AMD Reveals World’s First Hardware-Virtualized GPU Product Line, Firepro-S cards

So @wendell 's wet dreams finally come true sort of?

is this something you guys think you'd be able to utilize in the new office? or is premier still too rooted in CUDA? Or do you just want dedicated hardware on your machines?

In any case, I guess it's more the first cards focused on virtualization to multiple PCs? Still seems virtualization is the only thing AMD's hardware has an advantage at compared to it's competitors.

"IT budgets can realize support for up to
16 simultaneous users with a single AMD FirePro S7150 GPU card which
features 8 GB of GDDR5 memory, while up to twice as many simultaneous
users (32 in total) can be supported by a single AMD FirePro S7150 x2
card which includes a total of 16 GB of GDDR5 memory (8GB per GPU). Both
models feature 256-bit memory bandwidth."

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Wasn't.this a thing already with the grid 1/2?

Ya that's what I said, I dunno, there's probably some difference

"Nvidia offers a similar solution with its Grid virtual graphics product for businesses, but AMD's MxGPU could offer some compelling advantages over Grid in some cases. For one, S7100-series GPUs can provide OpenCL support to all virtual users without relying on pass-through mode, which dedicates the resources of an entire graphics card to a single virtual user. AMD MxGPU also doesn't rely on per-user licenses or profiles as Grid does, so system administrators are free to provision an entire S7100-series virtual graphics card among their VDI VMs as they see fit."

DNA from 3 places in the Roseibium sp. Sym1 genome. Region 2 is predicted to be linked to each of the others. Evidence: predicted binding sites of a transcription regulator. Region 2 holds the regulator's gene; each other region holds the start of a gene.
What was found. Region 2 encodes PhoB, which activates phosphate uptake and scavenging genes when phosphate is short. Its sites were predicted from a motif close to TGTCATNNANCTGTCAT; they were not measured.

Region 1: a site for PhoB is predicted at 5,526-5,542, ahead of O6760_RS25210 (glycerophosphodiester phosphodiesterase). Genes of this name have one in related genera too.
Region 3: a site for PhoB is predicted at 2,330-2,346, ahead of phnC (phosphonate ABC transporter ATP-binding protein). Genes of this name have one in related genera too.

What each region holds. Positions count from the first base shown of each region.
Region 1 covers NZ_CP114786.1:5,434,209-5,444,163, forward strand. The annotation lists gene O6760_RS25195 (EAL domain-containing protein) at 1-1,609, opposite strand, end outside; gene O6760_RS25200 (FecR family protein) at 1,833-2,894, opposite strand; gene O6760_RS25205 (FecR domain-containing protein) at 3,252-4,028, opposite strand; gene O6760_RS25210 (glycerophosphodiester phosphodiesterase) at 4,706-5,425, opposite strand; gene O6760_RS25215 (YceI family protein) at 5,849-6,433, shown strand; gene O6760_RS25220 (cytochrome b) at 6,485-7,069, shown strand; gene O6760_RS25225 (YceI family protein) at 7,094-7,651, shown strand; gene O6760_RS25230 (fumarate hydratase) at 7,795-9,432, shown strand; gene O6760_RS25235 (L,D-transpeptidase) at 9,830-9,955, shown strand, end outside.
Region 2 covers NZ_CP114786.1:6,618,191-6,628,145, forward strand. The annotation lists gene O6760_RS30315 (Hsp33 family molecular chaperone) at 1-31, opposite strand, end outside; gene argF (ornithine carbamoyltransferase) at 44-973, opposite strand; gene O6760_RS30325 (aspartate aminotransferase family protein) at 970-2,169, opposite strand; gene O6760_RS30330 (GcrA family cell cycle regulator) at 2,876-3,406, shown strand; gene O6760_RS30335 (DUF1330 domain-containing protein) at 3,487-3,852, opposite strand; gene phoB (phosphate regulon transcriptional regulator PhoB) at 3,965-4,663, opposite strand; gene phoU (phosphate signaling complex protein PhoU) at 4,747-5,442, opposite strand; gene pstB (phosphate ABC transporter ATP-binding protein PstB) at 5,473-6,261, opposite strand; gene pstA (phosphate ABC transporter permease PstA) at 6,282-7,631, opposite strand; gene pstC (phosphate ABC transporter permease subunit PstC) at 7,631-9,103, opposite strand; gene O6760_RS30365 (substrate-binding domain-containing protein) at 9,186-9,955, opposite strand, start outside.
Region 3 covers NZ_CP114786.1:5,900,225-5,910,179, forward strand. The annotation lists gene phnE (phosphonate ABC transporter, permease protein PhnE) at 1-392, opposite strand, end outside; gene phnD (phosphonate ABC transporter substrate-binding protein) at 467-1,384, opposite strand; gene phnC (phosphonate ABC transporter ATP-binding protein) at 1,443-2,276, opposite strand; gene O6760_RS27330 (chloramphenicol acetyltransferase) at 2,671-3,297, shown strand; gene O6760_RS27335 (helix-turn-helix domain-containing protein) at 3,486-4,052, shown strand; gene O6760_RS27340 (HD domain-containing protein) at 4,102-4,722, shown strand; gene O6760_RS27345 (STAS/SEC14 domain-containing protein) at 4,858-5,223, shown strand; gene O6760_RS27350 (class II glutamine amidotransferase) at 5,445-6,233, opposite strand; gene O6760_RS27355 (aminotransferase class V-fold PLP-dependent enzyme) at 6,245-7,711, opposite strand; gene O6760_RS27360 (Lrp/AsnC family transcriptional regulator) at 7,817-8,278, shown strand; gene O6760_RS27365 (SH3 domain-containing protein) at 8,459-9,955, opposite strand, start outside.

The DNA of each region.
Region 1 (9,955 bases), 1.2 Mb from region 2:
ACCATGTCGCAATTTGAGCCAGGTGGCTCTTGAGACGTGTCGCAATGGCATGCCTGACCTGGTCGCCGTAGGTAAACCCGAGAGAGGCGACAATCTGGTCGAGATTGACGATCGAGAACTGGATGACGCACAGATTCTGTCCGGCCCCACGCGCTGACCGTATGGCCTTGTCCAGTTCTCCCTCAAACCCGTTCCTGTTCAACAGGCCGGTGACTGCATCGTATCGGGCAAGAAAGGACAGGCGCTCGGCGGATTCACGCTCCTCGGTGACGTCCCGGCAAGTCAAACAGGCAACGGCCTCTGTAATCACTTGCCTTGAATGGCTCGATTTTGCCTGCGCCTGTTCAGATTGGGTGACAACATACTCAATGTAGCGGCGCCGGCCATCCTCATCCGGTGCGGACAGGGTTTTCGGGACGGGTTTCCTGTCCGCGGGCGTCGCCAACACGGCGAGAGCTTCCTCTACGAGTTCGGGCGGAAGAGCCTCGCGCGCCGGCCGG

Pretty big differences there.

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Still only supported by VMWare so.... skip until there's free vGPU software.

On the host side, MxGPU is compatible with VMWare's ESXi and vSphere solutions from version 5.5 on. AMD will support Windows 7 and 8.1 as guest operating systems, using the same graphics driver it provides for non-virtualized desktop operating systems.

Yeah, but it's not all bad. There is at least some value given by how flexible it can be. Honestly being able to branch 32 ways to different platforms simultaneously is pretty significant. Obviously this technology is not aimed at the home user, this is for large-scale corporate use. Or even academic.

Accelerated/3D graphics for VMs makes sense.
This looks like a different take, as it doesn't require direct IO to an exclusive machine.
I'm Quietly Excited as I use VDI (Virtual Desktop Instances) every day at work, so some extra graphical horsepower would be good.